SAO PAULO: All of Formula One's 10 teams except Ferrari have backed radical cost-cutting measures that could keep the threatened British and French Grands Prix on the calendar.
However, the initiative needs the agreement of the world champions to come into force for 2005 and that has yet to be achieved.
This is a major, major step. Don't underestimate the seriousness of the teams involved here to doing something finally to address the problems of Formula One, said Minardi boss Paul Stoddart on Saturday, at the Brazilian Grand Prix here.
The next step obviously is to see if we can get Ferrari to agree to this, see if we can have a British and French Grand Prix and see if we can start saving money.
The nine team bosses signed a statement, a remarkable show of unity in such a quarrelsome sport, saying they had agreed measures to slash costs and put on a better show for spectators that, if implemented, would permit a 19-race calendar next year.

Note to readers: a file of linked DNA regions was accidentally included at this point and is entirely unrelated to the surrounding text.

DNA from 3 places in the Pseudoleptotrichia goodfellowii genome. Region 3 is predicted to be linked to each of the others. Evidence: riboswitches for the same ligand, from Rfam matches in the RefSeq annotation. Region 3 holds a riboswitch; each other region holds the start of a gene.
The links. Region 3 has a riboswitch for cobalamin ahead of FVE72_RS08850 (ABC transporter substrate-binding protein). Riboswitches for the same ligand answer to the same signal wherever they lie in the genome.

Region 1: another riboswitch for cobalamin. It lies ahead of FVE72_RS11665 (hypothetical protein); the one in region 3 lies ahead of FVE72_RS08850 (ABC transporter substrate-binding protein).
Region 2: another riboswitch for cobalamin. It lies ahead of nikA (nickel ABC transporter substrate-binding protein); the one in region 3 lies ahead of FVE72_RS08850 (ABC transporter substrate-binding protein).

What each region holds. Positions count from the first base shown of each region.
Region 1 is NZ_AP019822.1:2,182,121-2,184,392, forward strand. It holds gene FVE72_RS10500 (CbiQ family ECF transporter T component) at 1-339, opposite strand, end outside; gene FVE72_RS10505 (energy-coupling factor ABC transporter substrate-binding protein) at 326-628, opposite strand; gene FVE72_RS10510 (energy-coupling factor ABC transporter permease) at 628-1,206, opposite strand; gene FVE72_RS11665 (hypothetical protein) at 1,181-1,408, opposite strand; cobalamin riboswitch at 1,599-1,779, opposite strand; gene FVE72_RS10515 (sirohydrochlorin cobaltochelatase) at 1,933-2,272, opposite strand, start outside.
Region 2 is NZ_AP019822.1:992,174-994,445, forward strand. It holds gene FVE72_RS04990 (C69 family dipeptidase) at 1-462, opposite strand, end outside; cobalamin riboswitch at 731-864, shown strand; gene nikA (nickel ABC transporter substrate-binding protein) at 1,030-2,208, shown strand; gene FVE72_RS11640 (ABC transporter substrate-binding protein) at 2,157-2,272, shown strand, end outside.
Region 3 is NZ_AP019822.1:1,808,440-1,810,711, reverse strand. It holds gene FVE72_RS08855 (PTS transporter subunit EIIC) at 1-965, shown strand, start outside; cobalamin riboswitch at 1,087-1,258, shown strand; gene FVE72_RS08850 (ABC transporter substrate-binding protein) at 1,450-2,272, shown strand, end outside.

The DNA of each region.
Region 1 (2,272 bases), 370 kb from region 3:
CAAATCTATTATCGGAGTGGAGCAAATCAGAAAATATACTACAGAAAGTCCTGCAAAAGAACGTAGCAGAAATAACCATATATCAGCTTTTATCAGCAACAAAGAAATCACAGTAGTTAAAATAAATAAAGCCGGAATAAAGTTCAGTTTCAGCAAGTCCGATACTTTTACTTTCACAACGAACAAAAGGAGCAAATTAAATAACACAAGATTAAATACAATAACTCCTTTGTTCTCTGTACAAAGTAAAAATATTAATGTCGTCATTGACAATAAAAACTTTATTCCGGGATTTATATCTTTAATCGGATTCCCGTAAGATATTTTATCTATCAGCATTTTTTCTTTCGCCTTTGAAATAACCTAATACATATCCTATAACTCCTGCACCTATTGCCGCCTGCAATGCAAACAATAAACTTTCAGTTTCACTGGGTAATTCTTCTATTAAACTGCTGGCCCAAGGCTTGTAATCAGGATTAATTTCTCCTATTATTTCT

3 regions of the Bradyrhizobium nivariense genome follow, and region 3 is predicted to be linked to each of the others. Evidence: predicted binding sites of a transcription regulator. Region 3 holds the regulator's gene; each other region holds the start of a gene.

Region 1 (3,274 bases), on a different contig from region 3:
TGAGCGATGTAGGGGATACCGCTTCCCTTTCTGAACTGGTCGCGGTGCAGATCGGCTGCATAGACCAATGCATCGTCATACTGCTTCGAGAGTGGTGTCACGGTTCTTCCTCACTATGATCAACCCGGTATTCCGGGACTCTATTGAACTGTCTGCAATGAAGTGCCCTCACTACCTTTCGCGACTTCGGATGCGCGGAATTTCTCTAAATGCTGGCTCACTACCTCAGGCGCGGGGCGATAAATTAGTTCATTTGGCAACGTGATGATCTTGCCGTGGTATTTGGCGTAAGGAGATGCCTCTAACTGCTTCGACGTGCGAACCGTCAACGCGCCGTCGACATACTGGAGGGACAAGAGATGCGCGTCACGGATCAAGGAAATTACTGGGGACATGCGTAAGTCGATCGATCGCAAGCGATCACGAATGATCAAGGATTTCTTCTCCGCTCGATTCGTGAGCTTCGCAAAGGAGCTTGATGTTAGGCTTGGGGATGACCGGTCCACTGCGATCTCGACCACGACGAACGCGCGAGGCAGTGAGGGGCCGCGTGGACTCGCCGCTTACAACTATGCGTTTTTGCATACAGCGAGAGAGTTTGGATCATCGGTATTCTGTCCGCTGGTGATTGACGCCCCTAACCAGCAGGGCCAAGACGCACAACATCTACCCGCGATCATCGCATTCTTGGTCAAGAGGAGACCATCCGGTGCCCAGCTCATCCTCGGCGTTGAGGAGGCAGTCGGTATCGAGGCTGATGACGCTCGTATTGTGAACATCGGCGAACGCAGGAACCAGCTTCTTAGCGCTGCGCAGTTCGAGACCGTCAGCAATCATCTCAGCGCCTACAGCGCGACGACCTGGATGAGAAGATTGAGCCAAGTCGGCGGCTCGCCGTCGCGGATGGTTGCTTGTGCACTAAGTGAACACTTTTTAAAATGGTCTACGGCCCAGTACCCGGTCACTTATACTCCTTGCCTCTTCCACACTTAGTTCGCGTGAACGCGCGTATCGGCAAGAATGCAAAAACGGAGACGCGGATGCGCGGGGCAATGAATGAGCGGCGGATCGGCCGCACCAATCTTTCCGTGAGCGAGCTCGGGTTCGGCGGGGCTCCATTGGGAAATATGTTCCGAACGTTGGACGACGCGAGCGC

It said Formula One's commercial supremo Bernie Ecclestone had proposed holding the French and British Grands Prix as the 18th and 19th races respectively.
The attending teams agreed that if the significant cost-saving measures outlined could be instituted by 2005, this would allow the French and British Grands Prix to proceed, said the statement.
Britain and France, traditional races, are in danger of being axed because teams are obliged to take part in no more than 17 grands prix. Both races have been listed provisionally, subject to contract.
Saturday's move effectively turned the heat on Ferrari by attempting to leave the fate of those races in their hands.
Ecclestone would normally have to compensate teams to attend more than 17 races. If he is unwilling to do so, the teams would need to find the money elsewhere to do the additional events at Britain's Silverstone and French track Magny-Cours.
The proposals sought the elimination of most, if not all, tyre testing as well as limiting the amount of testing carried out during the course of a season to 10 days. Reuters